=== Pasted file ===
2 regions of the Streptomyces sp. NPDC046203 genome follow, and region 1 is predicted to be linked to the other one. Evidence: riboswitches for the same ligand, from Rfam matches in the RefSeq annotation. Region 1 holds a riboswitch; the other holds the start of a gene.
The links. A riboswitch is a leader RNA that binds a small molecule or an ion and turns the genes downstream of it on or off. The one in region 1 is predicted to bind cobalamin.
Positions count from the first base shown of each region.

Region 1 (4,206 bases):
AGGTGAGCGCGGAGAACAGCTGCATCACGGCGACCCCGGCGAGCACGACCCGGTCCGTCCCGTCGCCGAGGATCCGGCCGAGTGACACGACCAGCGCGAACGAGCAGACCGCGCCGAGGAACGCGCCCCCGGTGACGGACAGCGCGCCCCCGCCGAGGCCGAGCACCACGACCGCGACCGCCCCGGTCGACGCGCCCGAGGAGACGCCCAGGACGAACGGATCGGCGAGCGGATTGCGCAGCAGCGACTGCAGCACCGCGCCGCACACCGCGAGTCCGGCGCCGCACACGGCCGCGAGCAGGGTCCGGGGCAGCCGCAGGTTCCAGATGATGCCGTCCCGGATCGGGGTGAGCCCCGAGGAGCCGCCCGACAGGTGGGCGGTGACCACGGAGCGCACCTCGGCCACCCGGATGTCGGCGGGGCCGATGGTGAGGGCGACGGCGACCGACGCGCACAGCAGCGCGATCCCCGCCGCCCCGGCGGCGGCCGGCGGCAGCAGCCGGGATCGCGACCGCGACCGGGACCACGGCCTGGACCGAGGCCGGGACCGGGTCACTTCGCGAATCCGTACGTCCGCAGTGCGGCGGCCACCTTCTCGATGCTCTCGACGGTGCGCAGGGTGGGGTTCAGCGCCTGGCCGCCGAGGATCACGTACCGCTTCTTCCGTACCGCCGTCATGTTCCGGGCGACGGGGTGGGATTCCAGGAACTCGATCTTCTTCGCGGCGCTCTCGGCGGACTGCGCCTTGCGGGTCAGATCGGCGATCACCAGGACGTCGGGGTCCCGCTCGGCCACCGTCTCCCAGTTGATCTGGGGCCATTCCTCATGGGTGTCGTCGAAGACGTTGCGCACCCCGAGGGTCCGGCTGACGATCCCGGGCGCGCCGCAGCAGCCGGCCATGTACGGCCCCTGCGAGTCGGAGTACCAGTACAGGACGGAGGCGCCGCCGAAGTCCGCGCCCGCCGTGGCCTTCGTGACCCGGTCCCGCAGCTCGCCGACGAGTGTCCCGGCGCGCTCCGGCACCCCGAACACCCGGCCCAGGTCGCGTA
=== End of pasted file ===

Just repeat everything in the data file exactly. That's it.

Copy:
2 regions of the Streptomyces sp. NPDC046203 genome follow, and region 1 is predicted to be linked to the other one. Evidence: riboswitches for the same ligand, from Rfam matches in the RefSeq annotation. Region 1 holds a riboswitch; the other holds the start of a gene.
The links. A riboswitch is a leader RNA that binds a small molecule or an ion and turns the genes downstream of it on or off. The one in region 1 is predicted to bind cobalamin.
Positions count from the first base shown of each region.

Region 1 (4,206 bases):
AGGTGAGCGCGGAGAACAGCTGCATCACGGCGACCCCGGCGAGCACGACCCGGTCCGTCCCGTCGCCGAGGATCCGGCCGAGTGACACGACCAGCGCGAACGAGCAGACCGCGCCGAGGAACGCGCCCCCGGTGACGGACAGCGCGCCCCCGCCGAGGCCGAGCACCACGACCGCGACCGCCCCGGTCGACGCGCCCGAGGAGACGCCCAGGACGAACGGATCGGCGAGCGGATTGCGCAGCAGCGACTGCAGCACCGCGCCGCACACCGCGAGTCCGGCGCCGCACACGGCCGCGAGCAGGGTCCGGGGCAGCCGCAGGTTCCAGATGATGCCGTCCCGGATCGGGGTGAGCCCCGAGGAGCCGCCCGACAGGTGGGCGGTGACCACGGAGCGCACCTCGGCCACCCGGATGTCGGCGGGGCCGATGGTGAGGGCGACGGCGACCGACGCGCACAGCAGCGCGATCCCCGCCGCCCCGGCGGCGGCCGGCGGCAGCAGCCGGGATCGCGACCGCGACCGGGACCACGGCCTGGACCGAGGCCGGGACCGGGTCACTTCGCGAATCCGTACGTCCGCAGTGCGGCGGCCACCTTCTCGATGCTCTCGACGGTGCGCAGGGTGGGGTTCAGCGCCTGGCCGCCGAGGATCACGTACCGCTTCTTCCGTACCGCCGTCATGTTCCGGGCGACGGGGTGGGATTCCAGGAACTCGATCTTCTTCGCGGCGCTCTCGGCGGACTGCGCCTTGCGGGTCAGATCGGCGATCACCAGGACGTCGGGGTCCCGCTCGGCCACCGTCTCCCAGTTGATCTGGGGCCATTCCTCATGGGTGTCGTCGAAGACGTTGCGCACCCCGAGGGTCCGGCTGACGATCCCGGGCGCGCCGCAGCAGCCGGCCATGTACGGCCCCTGCGAGTCGGAGTACCAGTACAGGACGGAGGCGCCGCCGAAGTCCGCGCCCGCCGTGGCCTTCGTGACCCGGTCCCGCAGCTCGCCGACGAGTGTCCCGGCGCGCTCCGGCACCCCGAACACCCGGCCCAGGTCGCGTA